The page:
Sunday, November 15, 2009

Walls (Part 4)

In the year 445 B.C., Nehemiah was cupbearer to King Artaxerxes, king of Persia. He had previously lived as a Jew, likely from the tribe of Judah, in the city of Jerusalem, which had been largely destroyed in previous Persian campaigns.

Upon hearing of the decline of his hometown, Nehemiah was convicted that he needed to return to Jerusalem to direct the construction of the walls surrounding the city. A city without walls was defenseless and it was considered an embarrassment to the people who lived there. Earlier attempts had been made to rebuild the wall during the time of the priest Ezra, but they had failed.

Having gained permission from the king of Persia to return to oversee the effort, Nehemiah begins by praying for the work. This was not about his own glory or power – he genuinely sought God’s blessing and direction over the effort. That might explain his dramatic success, because prayer was the very first thing he undertook (Nehemiah 1:4 and 2:4).

The book of Nehemiah makes it clear that he rallied families and workers to devote themselves wholeheartedly to the construction of the wall (chapter 3). Opposition arose against him and he was repeatedly asked to stop construction. The enemy even resorted to tricks to lure him outside of the city. At one point, they sent a seemingly friendly messenger to try to get Nehemiah to hide in the temple (where he was not allowed under Jewish law) because of a fabricated threat of being murdered in the night. Nehemiah stood firm. Even in the face of an impossible task, with daily opposition, Nehemiah was able to keep everyone on task, and the wall was completed in an amazing fifty-two days.

Once the wall is complete, he drew God’s people together in order to evaluate their dedication and purpose. Things began to really change for the Jews now. The word of the Lord was read publicly in the main square, and people would listen for hours. They would respond to the words by confessing their sin and rededicating their lives to the service of the Lord. Each day became a time of reading, confessing and worshipping of God. Now fully protected from outside invaders, the people of Jerusalem began to change and grow in their service to the Lord.

We have read in this series how walls have been built to keep people out (the Maginot Line) and to keep people in (the Berlin Wall). One might conclude that walls are simply bad and they should always be broken down. That sounds very much like a modern self-help theme.

But the story of Nehemiah makes it clear that there is a proper place and time to erect a wall – primarily for protection and to keep out evil influences. In fact, it is often absolutely necessary in order to have a place where we can reflect, be still, and know God. Nehemiah even made it a point to physically separate the people of Jerusalem from outside cultures (Nehemiah 13:1-3). To some degree, nearly all of us put up walls against things we find offensive or which might negatively shape our thoughts and actions, or those of our children. I get some strange looks when I tell people that our family doesn’t watch many movies or much television – and what we do watch is on the ultra-conservative end of the spectrum. Likewise, I still experience some derision from some who think our choice of homeschooling is over-protective and short-sighted. Yes, these things are both walls of a sort – intentionally built – and which I think are necessary in the sea of a declining culture. But like those people in Jerusalem in the fifth century B.C., it is done “for the sake of the Law of God”. From Nehemiah 10:28-29:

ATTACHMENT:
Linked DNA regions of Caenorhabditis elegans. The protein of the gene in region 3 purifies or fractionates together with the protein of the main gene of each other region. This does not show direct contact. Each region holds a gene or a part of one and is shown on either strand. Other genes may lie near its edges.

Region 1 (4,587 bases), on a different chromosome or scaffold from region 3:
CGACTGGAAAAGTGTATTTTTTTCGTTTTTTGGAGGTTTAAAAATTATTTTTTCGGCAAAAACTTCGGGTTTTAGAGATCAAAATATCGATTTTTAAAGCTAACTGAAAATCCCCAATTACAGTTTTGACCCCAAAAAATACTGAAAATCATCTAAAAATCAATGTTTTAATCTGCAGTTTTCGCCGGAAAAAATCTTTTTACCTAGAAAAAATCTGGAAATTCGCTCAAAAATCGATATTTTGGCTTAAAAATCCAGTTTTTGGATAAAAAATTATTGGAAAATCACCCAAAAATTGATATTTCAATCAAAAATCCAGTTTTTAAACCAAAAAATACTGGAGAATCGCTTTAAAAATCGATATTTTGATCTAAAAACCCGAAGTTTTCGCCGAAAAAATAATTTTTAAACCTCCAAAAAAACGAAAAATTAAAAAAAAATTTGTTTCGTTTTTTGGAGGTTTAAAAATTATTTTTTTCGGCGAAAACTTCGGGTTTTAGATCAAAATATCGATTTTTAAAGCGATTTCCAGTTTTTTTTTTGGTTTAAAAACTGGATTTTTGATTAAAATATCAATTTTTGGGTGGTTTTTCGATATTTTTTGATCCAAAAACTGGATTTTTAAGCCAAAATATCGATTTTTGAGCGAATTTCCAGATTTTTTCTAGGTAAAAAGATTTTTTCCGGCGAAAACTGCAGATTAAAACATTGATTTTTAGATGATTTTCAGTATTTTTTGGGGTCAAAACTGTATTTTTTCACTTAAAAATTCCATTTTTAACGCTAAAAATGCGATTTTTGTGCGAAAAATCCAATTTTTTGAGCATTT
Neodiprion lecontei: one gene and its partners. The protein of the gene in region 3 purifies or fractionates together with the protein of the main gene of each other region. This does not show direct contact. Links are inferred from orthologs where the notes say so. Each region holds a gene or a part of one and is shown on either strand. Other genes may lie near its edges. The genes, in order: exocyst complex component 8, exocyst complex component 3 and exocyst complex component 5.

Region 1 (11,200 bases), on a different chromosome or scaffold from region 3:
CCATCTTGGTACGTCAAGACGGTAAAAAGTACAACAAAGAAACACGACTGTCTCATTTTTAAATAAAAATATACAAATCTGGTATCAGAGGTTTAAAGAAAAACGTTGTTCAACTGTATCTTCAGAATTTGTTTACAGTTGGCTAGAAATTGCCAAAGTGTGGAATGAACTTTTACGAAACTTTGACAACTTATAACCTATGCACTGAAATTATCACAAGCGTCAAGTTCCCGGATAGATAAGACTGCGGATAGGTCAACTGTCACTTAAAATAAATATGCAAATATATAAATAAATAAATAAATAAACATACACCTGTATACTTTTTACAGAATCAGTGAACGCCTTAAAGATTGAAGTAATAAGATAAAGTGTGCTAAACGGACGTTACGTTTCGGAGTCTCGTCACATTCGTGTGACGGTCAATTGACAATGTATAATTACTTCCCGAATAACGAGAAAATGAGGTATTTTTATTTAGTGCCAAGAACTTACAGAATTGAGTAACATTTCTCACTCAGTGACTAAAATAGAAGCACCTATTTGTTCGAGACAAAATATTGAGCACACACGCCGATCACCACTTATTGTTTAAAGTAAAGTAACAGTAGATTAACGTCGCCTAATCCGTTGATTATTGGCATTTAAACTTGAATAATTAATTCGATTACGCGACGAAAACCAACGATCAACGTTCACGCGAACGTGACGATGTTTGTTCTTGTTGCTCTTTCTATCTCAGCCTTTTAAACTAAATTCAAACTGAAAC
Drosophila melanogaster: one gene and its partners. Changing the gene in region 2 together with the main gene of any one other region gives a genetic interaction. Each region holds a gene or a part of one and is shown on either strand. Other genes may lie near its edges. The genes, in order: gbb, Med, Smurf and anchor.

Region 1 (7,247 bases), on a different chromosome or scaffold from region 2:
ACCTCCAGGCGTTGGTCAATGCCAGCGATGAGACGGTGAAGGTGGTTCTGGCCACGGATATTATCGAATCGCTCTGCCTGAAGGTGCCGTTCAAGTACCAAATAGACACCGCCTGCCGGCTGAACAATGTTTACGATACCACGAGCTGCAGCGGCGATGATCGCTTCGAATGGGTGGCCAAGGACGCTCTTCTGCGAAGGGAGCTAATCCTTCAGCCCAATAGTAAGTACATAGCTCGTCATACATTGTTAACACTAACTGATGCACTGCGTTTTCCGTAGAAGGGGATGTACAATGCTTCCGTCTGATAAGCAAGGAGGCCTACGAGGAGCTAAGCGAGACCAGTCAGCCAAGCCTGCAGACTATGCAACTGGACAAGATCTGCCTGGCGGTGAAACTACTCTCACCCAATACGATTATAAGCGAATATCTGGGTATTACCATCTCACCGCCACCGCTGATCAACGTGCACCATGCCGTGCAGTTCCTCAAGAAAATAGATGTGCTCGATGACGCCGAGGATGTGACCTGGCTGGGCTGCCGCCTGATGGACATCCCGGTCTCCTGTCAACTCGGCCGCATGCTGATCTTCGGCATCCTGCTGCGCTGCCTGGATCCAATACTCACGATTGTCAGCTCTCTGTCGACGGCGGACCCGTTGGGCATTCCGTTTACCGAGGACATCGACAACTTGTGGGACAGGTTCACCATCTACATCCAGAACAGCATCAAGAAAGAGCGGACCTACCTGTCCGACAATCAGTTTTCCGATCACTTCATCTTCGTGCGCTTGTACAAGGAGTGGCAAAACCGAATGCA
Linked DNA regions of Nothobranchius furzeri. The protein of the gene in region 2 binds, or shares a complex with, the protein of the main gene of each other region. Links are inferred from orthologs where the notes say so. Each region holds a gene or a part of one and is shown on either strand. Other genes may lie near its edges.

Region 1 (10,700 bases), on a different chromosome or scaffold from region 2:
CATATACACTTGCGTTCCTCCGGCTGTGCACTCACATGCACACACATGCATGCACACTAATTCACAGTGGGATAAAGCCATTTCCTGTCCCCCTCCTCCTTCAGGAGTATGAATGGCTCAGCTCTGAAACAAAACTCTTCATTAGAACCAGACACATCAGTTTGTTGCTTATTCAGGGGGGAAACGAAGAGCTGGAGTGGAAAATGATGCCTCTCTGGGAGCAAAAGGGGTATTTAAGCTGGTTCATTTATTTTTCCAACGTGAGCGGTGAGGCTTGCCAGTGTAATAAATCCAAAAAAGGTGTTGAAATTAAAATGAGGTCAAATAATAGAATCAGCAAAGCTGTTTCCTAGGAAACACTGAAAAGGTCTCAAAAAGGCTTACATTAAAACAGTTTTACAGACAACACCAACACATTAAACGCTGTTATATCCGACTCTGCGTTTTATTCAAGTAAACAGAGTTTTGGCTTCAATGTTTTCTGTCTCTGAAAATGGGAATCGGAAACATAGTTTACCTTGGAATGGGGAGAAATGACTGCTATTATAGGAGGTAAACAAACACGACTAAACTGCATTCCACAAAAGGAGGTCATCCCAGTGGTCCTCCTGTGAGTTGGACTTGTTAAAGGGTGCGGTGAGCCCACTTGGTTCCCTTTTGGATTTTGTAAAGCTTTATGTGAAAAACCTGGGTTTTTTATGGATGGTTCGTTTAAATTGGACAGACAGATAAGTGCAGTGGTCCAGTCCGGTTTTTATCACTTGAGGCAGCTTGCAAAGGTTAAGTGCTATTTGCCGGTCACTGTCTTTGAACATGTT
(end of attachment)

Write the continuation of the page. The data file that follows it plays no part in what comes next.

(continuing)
“The rest of the people – priests, Levites, gatekeepers, singers, temple servants and all who separated themselves from the neighboring peoples for the sake of the Law of God, together with their wives and all their sons and daughters who are able to understand – all these now join their brothers the nobles, and bind themselves with a curse and an oath to follow the Law of God given through Moses the servant of God and to obey carefully all the commands, regulations and decrees of the Lord our God.”
Each of us, like the people of old, need to search for those times when we go into the world to be a light, and also understand that certain times call for us to clothe ourselves in protection, and block out evil influences. There is no simple recipe that can be written out to detail when each one of these occurs. But a good place to start is to do what Nehemiah did - begin with prayer for wisdom. Walls are sometimes a necessity.
Return to Part 1...

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